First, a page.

Mammoth hunting: business or poaching?
For 'horns' to the hell of the permafrost15 may 2023
In a few years, mammoth hunting in Yakutia has transformed from an exotic business located in the 'grey zone' of legislation into one of the respectable but not yet fully established, spheres of the Arctic economy. In 2021 alone, the legal production of the mammoth tusk was 160 tons, an increase of 61% over the previous two years, according to the Sakha Ministry of Industry and Geology. During this time, mandatory certification of 'white gold hunters' and their production, as well as a system for monitoring the sale of products, has emerged. The regional government is also investing in encouraging tusk processing in Yakutia. It plans to increase volumes to 4 tons a year and eventually process as much as it manages to extract.
Fossilised teeth of Arctic elephants
According to Russian scientists, about 80% of the world's mammoths are buried in the permafrost of Yakutia, amounting to about 500,000 tons of bones. The main finds are made in the territories of Ust-Yansky, Abyysky, Anabarsky, Verkhoyansky, Bulunsky, Allaikhovsky, Nizhnekolymsky, Srednekolymsky, Verkhnekolymsky and Oleneksky districts. Tusks can be found at the bottom and banks of rivers, lakes, bogs; in ravines and tundra. Finding them takes a lot of time and effort, and special equipment may also be needed. Some mammoth hunters have to scuba dive to the bottom of muddy streams with water that does not exceed 10°C. Divers can make up to five dives in one day, lasting about an hour, without finding a whole piece of tusk. Other bones of ancient megafauna are of very low value and are usually discarded back into the water. Hunters carefully guard the 'deposits' of mammoth tusks, but even there they are seldom lucky. Other 'prospectors,' who lack technical sophistication, usually search for 'natural' outcrops of bone, undertaking expeditions many hundreds of kilometres deep into the tundra. It was for them that the state certification of the fishery was developed to allow the extraction and sale of the tusks. The average cost of 1 kg of the top-grade tusk is around RUB 35,000. Considering that one tusk weighs about 80 kg, a lucky find can fetch up to RUB 2.8 mn. The locals call the tusks 'horns.'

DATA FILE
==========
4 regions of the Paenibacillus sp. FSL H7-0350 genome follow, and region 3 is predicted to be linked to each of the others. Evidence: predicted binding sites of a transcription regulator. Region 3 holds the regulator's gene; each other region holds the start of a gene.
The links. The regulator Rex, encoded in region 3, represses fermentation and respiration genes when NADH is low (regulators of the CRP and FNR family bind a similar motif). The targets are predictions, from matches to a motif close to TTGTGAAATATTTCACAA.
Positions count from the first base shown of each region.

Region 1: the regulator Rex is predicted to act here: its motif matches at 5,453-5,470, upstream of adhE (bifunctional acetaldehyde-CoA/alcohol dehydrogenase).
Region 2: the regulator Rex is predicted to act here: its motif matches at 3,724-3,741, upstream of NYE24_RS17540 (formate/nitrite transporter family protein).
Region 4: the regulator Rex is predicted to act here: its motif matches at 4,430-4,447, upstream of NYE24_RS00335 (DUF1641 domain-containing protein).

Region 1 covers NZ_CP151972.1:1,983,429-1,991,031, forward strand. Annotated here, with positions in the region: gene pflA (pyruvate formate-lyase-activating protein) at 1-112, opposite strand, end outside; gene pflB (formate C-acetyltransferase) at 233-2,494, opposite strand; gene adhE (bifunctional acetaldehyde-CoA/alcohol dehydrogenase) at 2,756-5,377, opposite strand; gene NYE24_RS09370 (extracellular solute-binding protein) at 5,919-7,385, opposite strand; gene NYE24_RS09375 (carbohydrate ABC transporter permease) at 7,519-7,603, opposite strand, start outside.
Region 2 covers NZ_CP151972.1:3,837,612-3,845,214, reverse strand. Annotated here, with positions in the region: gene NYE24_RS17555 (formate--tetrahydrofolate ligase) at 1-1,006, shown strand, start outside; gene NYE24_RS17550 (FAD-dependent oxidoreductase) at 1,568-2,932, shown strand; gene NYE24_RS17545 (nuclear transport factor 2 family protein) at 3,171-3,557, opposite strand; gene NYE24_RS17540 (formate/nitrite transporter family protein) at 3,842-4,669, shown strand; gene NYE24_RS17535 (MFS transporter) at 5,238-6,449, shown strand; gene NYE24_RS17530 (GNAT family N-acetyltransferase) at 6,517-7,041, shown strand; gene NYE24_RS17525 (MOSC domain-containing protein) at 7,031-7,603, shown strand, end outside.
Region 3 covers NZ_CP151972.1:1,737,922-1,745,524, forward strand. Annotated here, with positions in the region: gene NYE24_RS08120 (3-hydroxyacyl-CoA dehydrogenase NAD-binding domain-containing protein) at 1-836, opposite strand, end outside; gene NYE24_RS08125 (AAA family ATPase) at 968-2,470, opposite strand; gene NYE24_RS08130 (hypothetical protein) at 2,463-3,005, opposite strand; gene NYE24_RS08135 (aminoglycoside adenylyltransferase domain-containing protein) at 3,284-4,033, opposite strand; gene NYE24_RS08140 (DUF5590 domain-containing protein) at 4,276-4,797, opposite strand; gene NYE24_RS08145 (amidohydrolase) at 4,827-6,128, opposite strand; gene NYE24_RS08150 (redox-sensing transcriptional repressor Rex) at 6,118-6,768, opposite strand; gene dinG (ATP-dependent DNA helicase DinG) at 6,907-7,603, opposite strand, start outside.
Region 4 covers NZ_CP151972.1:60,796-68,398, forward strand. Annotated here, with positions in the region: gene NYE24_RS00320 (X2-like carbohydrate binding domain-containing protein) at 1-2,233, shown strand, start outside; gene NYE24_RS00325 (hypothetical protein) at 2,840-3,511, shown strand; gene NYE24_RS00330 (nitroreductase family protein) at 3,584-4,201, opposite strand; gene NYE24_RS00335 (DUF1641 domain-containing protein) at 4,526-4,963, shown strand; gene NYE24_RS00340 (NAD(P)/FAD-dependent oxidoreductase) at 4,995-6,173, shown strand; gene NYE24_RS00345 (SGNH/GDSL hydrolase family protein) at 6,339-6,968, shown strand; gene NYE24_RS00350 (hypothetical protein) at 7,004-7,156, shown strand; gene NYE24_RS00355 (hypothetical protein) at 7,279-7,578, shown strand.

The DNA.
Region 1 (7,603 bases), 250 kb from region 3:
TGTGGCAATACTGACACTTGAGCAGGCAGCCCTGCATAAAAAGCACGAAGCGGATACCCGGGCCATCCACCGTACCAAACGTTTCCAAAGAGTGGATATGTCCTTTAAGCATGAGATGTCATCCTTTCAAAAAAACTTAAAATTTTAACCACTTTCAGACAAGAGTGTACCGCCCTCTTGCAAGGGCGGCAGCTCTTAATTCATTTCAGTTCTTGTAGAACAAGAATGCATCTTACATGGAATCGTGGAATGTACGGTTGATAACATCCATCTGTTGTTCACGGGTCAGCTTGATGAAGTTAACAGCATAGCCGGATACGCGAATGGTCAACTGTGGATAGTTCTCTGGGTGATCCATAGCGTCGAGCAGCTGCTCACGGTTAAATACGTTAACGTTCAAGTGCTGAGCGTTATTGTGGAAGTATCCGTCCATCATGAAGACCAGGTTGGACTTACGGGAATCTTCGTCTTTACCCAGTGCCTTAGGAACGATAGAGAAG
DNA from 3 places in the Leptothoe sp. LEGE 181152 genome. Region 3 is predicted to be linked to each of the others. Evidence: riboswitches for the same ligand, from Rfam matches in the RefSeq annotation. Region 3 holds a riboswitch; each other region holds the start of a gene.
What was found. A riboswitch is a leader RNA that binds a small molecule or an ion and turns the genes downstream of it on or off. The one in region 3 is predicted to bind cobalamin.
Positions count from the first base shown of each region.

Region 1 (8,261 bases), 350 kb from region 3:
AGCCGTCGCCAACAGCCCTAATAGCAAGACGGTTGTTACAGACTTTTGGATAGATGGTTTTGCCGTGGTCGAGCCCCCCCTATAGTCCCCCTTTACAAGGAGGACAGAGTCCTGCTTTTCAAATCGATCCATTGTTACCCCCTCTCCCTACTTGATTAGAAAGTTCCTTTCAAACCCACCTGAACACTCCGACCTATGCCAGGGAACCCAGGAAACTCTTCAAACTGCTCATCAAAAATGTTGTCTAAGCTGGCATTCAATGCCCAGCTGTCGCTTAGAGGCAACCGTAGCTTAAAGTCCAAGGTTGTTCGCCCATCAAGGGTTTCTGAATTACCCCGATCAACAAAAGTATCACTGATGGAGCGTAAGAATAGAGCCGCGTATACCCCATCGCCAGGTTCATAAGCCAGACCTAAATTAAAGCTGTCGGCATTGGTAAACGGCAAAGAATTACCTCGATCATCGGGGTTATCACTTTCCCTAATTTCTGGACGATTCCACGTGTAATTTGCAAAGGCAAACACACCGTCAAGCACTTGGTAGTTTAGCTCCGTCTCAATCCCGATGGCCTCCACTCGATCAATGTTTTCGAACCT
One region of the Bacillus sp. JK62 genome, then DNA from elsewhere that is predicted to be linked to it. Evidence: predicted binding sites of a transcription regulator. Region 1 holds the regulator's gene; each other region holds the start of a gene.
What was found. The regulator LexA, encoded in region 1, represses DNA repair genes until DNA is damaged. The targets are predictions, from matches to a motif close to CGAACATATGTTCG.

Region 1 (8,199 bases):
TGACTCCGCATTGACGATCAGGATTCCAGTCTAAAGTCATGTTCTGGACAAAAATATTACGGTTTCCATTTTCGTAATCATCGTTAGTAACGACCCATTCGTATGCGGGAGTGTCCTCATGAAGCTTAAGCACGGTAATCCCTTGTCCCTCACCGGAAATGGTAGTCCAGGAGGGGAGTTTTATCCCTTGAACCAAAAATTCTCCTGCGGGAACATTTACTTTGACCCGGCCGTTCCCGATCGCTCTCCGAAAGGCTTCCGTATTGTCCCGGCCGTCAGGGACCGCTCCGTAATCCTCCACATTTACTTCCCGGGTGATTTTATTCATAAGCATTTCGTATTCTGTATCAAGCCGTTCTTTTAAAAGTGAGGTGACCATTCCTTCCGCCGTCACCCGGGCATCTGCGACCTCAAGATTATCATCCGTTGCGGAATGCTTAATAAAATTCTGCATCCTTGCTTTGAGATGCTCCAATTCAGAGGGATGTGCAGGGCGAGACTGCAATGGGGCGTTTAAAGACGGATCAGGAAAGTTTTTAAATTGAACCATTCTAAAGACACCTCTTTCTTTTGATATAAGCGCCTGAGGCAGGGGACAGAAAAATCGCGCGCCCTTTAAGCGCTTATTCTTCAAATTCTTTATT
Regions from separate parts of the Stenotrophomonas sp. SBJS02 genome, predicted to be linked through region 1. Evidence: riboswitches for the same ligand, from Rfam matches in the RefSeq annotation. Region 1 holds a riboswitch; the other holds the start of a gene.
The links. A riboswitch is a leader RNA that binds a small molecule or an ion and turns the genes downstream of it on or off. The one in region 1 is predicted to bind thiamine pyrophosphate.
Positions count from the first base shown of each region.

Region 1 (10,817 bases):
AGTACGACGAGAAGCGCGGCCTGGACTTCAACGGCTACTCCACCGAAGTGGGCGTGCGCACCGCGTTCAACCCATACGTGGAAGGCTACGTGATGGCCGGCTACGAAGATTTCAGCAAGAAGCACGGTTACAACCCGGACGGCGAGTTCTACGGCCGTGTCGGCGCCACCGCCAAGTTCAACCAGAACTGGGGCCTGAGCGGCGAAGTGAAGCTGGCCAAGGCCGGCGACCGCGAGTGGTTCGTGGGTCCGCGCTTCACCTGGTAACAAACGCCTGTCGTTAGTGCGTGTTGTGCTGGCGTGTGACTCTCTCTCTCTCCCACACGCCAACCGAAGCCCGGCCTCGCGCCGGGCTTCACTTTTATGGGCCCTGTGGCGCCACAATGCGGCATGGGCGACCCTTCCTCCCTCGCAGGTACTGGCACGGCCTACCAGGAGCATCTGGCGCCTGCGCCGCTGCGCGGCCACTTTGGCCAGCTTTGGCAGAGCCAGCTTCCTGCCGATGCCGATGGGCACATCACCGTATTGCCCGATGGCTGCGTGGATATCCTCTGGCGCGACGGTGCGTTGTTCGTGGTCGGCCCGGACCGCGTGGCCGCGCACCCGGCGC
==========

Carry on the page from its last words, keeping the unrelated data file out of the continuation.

Until recently, mammoth tusks were in the 'grey zone' of the law 'On Subsoil.' It simply did not describe their extraction and status, and hence there was no regulation of their commercialisation. Then amendments were made to allow the collection of mammoth fauna as a traditional livelihood of indigenous peoples of the North.
In 2022, there were 739 tusk collection licences registered in the Sakha Republic belonging to 113 subsoil users.
However, the legal framework needs further elaboration, as there are a number of conflicting clauses. For example, the law 'On Import and Export of Cultural Property' defines mammoth tusks as cultural property, while the law 'On Subsoil' defines them as minerals, causing administrative difficulties. The procedure for labelling and selling tusks, certification of business entities, etc., is also being developed. At the end of last year, for example, Evgeny Petrov, head of the Federal Subsoil Resources Management Agency, proposed extending the licence to mine mammoth tusks from one to five years. According to him, the annual visits of subsoil users to Yakutsk hit the pockets of entrepreneurs very hard, which may provoke their outflow into the shadow segment. However, judging by the growing volume of legal tusk extraction and sales, the joint work of the Sakha Republic government and the federal authorities is bearing fruit, and the market is becoming more civilised.
Pros and cons of the mammoth business
Government regulation of mammoth tusk mining is not only important in terms of tax collection, controlling financial flows and stimulating employment in remote parts of the country. Illegal mammoth tusk mining causes considerable damage to nature, as it is often carried out with motor pumps in protected areas. Instead of excavating or diving into river beds, the poachers erode the permafrost with directed water jets, thus extracting the tusks. This is causing irreparable damage to the tundra, turning areas into bogs and stimulating the thawing of permafrost. According to Il Tumen deputy Sakhamin Afanasyev, there is no licence for this kind of mining. He proposes expanding market regulation to include specific liability clauses in the Code on Administrative Offences for the use of 'barbaric' mammoth tusk prospecting methods.
Also, some examples of tusks have scientific value and can be classified as cultural heritage objects, which precludes their commercial sale. In the spring of 2023, two high-profile cases broke out one after the other—the detention of a foreign citizen with mammoth tusks in her luggage at Pulkovo airport in St. Petersburg and, a little earlier, the prevention of the export of almost a ton of raw materials through Moscow's Sheremetyevo airport. The mammoth tusks have been sent for state examination and the individuals involved in the case are being investigated. The Russian authorities are actively combating mammoth tusk smuggling while creating clear and legal channels for the sale of the mined material. Full legalisation of fishing and clear 'rules of the game' is a challenge that is being tackled right now.